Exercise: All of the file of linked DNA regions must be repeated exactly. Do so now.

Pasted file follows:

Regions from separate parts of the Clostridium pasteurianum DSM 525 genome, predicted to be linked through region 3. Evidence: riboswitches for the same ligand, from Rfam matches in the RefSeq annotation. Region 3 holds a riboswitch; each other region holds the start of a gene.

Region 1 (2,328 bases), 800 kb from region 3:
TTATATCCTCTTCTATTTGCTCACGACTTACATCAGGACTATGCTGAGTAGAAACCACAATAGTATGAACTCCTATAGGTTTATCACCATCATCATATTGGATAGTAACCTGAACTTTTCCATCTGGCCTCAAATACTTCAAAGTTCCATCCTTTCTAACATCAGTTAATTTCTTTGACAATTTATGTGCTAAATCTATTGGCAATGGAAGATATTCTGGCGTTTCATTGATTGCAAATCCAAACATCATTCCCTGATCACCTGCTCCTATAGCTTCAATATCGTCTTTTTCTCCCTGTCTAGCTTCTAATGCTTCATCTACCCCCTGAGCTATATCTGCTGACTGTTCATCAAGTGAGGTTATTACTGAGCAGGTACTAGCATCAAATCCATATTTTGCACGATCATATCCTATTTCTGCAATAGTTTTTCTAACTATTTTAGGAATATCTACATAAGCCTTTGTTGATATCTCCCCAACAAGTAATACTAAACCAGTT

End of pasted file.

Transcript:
Regions from separate parts of the Clostridium pasteurianum DSM 525 genome, predicted to be linked through region 3. Evidence: riboswitches for the same ligand, from Rfam matches in the RefSeq annotation. Region 3 holds a riboswitch; each other region holds the start of a gene.

Region 1 (2,328 bases), 800 kb from region 3:
TTATATCCTCTTCTATTTGCTCACGACTTACATCAGGACTATGCTGAGTAGAAACCACAATAGTATGAACTCCTATAGGTTTATCACCATCATCATATTGGATAGTAACCTGAACTTTTCCATCTGGCCTCAAATACTTCAAAGTTCCATCCTTTCTAACATCAGTTAATTTCTTTGACAATTTATGTGCTAAATCTATTGGCAATGGAAGATATTCTGGCGTTTCATTGATTGCAAATCCAAACATCATTCCCTGATCACCTGCTCCTATAGCTTCAATATCGTCTTTTTCTCCCTGTCTAGCTTCTAATGCTTCATCTACCCCCTGAGCTATATCTGCTGACTGTTCATCAAGTGAGGTTATTACTGAGCAGGTACTAGCATCAAATCCATATTTTGCACGATCATATCCTATTTCTGCAATAGTTTTTCTAACTATTTTAGGAATATCTACATAAGCCTTTGTTGATATCTCCCCAACAAGTAATACTAAACCAGTT